China: Country and Foreign Investment
This page was last updated on 2 July 2019.
In the World Justice Project Rule of Law Index, China was ranked 82nd out of 126 countries. The state is authoritarian and often behaves as if it was above the law and the constitution. This unpredictability is a headache for anyone trying to do business in the country.
A consequence of recent Chinese history is the dominance of 'the collective' in business situations. Collectives still exist as such, particularly in rural areas, but the mindset imbued by the Chinese educational system runs deep, even when an apparently 'modern', hi-tech business is being run. Of course, if you are dealing with a Western-educated Chinese, things may be different.
A successful negotiation and business relationship depends on recognizing that a contract is not necessarily worth the paper it’s written on. It may also be difficult to find the decision-makers among the group of Chinese with whom you are dealing.
Central to Chinese interpersonal culture is the concept of 'face'. In the collective, position depends on reputation, and nothing hurts self-esteem more than loss of face. A foreigner who is seen to cause such loss of face may have committed a very serious faux pas.
While it may be difficult at first to understand the relative positions of individuals in the group with which you are negotiating or dealing, there are some pointers. It is highly probable that the members of a team will enter a room in the order of their relative importance, especially in the presence of a foreigner; and junior members of the team will constantly defer to their seniors in conversation and in bodily behaviour.
Due to the importance attached to 'face', business cards have much greater importance in China than in the West where they have rather taken a back seat. Relative position among a group of Chinese will be reflected in the order they present their business cards, as well as on the cards themselves, if you can understand them! When presenting your business card, you should offer it with both hands; likewise, you should take a business card with both hands, study it carefully, and place it respectfully in a pocket or on the table in front of you.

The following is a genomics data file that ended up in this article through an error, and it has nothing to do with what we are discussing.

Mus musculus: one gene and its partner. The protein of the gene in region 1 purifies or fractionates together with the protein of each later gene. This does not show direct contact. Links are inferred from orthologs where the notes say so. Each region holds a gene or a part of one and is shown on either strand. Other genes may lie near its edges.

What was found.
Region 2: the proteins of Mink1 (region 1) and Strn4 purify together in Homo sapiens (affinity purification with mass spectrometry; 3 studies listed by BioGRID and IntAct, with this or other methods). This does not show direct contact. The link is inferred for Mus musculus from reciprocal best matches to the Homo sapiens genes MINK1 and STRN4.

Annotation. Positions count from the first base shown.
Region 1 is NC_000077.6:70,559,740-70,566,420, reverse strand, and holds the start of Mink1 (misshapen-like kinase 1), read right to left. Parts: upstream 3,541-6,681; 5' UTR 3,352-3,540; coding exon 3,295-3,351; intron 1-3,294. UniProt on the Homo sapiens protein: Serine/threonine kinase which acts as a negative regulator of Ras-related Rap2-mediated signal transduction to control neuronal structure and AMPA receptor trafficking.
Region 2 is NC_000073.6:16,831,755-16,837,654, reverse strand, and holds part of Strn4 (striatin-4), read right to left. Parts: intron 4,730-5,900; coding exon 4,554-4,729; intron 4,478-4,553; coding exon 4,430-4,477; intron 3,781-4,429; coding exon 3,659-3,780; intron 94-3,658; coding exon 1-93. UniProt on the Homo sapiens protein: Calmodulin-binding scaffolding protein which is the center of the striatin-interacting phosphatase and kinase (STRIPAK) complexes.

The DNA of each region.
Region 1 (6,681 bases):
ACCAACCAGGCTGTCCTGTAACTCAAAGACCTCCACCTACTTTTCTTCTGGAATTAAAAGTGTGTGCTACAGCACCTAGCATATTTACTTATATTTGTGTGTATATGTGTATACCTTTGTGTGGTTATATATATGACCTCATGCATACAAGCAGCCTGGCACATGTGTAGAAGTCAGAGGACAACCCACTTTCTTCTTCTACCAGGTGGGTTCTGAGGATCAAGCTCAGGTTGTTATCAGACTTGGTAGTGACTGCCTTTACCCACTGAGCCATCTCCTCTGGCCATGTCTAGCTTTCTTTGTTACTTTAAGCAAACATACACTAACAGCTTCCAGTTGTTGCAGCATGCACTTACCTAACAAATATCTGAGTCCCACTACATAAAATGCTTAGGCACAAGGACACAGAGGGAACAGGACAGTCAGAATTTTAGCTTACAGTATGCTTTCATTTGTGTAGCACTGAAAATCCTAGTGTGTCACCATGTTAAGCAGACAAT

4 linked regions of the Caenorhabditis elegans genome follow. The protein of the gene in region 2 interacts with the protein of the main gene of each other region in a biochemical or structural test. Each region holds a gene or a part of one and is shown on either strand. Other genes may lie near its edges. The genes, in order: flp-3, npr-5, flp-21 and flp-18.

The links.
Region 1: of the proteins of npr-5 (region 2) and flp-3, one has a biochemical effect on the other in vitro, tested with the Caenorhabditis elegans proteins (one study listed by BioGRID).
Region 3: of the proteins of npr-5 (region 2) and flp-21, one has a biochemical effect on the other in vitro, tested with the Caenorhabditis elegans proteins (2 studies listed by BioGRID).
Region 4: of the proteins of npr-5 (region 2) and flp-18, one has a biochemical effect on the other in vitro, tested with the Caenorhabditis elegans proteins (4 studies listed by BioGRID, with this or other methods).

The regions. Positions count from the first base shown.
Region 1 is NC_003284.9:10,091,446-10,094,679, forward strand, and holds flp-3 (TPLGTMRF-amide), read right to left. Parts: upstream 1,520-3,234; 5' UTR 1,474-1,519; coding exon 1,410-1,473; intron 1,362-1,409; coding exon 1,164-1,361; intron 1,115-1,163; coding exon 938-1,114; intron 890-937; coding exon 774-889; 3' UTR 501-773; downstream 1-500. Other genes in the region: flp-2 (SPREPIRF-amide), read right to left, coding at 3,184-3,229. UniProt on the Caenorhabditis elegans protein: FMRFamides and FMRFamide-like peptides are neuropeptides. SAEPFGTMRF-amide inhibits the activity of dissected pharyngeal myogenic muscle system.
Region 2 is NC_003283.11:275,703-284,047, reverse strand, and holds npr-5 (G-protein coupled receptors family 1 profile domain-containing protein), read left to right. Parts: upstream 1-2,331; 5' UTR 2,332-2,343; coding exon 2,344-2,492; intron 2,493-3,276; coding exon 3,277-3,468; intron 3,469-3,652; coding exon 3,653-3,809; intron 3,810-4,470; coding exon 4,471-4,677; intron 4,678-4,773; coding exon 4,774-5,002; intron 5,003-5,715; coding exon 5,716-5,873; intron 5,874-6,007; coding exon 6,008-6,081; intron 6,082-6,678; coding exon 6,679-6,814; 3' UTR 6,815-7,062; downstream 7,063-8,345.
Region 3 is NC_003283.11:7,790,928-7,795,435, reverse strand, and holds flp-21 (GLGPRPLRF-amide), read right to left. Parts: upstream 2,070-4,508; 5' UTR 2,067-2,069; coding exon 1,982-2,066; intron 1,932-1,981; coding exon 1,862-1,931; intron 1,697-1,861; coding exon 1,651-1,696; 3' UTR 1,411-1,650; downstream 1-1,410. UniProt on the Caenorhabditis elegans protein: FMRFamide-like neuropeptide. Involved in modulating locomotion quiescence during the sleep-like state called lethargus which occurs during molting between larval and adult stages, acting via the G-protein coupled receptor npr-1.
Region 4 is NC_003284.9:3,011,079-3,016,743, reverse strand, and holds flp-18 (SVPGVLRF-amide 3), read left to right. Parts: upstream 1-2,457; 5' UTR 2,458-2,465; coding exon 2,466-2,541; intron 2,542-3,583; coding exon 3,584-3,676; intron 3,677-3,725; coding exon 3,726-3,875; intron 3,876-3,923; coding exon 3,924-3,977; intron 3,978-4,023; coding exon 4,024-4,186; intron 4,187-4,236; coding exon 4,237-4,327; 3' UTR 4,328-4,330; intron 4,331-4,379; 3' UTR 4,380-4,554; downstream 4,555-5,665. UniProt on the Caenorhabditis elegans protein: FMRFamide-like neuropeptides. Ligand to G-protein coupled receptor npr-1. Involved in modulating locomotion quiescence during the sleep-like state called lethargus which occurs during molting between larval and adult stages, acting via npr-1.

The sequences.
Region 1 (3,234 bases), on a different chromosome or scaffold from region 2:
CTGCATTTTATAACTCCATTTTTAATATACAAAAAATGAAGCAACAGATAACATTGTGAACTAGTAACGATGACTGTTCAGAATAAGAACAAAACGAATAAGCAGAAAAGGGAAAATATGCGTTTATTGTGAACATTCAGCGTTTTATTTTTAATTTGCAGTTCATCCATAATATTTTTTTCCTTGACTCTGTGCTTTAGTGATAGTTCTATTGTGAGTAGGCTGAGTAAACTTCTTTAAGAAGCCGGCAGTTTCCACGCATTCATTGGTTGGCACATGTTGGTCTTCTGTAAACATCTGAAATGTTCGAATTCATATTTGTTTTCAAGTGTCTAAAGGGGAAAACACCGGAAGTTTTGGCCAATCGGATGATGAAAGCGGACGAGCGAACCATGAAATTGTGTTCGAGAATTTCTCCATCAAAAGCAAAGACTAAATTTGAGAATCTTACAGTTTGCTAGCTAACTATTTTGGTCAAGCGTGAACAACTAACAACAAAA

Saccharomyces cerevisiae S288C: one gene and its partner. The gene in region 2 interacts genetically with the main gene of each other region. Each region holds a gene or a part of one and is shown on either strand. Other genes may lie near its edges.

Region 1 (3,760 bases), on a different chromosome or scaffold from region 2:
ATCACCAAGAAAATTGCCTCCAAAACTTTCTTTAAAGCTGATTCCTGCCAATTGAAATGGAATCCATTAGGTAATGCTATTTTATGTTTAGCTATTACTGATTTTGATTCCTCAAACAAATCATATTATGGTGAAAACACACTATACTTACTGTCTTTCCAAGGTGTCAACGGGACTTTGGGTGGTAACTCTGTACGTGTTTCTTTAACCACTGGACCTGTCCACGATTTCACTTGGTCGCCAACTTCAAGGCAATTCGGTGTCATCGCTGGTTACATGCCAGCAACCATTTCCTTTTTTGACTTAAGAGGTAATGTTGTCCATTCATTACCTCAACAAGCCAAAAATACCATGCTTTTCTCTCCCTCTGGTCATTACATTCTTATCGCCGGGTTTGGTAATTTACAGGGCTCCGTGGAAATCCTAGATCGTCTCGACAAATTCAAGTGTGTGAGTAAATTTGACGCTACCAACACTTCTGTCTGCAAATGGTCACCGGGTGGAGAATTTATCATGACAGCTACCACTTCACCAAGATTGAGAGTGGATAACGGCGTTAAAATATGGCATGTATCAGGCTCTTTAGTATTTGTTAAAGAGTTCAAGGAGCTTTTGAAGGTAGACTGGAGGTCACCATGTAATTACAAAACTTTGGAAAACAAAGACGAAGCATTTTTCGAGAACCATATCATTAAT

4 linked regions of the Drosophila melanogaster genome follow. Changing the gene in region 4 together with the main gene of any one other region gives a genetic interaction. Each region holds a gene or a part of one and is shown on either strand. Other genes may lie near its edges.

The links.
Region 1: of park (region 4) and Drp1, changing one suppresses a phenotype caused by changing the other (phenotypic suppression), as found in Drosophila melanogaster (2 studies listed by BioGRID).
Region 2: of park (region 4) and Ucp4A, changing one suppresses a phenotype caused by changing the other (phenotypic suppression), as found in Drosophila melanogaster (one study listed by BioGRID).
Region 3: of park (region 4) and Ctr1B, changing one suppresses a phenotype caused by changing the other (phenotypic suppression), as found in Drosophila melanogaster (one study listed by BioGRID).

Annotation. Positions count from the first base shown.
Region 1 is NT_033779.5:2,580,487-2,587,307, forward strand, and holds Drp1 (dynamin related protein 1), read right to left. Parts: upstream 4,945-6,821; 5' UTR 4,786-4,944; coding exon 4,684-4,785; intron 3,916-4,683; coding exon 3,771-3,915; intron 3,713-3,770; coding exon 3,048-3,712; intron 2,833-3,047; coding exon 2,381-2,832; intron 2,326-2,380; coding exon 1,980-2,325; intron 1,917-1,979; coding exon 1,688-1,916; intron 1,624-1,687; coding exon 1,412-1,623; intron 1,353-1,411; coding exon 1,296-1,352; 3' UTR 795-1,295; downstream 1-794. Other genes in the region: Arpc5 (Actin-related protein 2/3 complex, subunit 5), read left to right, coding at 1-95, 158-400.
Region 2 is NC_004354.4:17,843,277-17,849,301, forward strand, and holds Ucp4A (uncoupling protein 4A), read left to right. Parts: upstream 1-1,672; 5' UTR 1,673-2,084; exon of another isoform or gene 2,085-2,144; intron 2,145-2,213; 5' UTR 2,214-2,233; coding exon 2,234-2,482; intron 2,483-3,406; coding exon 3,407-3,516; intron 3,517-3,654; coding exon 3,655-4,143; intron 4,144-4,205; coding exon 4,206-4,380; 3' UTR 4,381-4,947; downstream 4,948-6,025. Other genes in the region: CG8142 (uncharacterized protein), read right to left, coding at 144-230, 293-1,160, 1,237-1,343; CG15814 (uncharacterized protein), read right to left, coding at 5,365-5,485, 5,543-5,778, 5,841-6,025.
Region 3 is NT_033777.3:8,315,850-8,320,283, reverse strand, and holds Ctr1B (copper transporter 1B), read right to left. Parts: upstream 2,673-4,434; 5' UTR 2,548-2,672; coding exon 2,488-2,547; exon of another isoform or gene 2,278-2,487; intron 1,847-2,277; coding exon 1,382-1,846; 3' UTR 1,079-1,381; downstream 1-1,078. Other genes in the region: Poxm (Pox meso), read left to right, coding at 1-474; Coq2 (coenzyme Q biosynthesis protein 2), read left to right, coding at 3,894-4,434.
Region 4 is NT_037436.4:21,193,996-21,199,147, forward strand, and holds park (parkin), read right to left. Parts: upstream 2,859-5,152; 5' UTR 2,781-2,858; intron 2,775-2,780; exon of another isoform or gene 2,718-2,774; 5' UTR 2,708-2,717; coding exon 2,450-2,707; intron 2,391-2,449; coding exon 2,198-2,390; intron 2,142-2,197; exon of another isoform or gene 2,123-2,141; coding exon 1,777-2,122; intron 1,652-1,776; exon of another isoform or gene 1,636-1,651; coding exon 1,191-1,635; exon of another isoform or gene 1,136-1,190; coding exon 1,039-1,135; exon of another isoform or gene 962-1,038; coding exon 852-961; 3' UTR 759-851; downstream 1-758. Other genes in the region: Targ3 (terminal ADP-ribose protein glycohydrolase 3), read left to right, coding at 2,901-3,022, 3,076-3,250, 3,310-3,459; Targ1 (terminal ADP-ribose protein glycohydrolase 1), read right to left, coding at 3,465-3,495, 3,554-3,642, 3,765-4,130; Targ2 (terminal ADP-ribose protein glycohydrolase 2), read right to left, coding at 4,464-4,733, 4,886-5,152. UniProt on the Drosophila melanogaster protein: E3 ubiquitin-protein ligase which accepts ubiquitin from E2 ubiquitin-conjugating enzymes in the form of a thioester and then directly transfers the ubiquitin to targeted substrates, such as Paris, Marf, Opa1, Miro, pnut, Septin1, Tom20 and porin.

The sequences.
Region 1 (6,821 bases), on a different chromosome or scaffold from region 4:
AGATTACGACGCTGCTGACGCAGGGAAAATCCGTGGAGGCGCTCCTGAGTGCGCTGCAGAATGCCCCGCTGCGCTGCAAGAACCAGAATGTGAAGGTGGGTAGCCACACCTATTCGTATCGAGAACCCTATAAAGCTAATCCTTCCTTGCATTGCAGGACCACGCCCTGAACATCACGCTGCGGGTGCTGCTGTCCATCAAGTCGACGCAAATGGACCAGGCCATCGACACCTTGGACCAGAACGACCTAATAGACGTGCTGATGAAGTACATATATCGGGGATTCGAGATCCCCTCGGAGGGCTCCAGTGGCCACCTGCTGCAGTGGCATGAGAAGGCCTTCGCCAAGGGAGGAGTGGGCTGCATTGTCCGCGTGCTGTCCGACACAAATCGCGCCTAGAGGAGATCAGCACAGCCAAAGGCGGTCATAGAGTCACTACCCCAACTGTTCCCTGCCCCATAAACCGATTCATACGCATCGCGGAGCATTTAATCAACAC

Chinese names consist of a family name followed by one or two given names. Hence Hu Jintao is Mr Hu. First names are only used by family members or close friends. In business it is polite use titles when addressing people, hence Chairman Hu. Married women normally retain their maiden names except in very formal situations.
It is normal to shake hands when meeting someone, but a nod or slight bow is also often appropriate, particularly for someone you already know. A handshake may last quite a number of seconds and should not be very forceful. It is rude to look straight into the eyes of a Chinese person; more proper would be a quick glance then lowering the eyes as a sign of respect.
Guanxi, meaning 'connections', is often the key to getting things done in China, where very often it's not what you know but who you know – and how you know them. To succeed, a foreign investor or business partner will need to have close and appropriate relationships, not just with the government body and officials involved in the company formation and licensing process, but also with Chinese staff, suppliers, the tax office and other municipal authorities. Whereas in the West, business relationships can be conducted (if necessary) on a purely contractual basis ('you do your job and I'll do mine'), this can be counter-productive in China. Mutual respect based on familiarity established over a long period leads to a harmonious business relationship.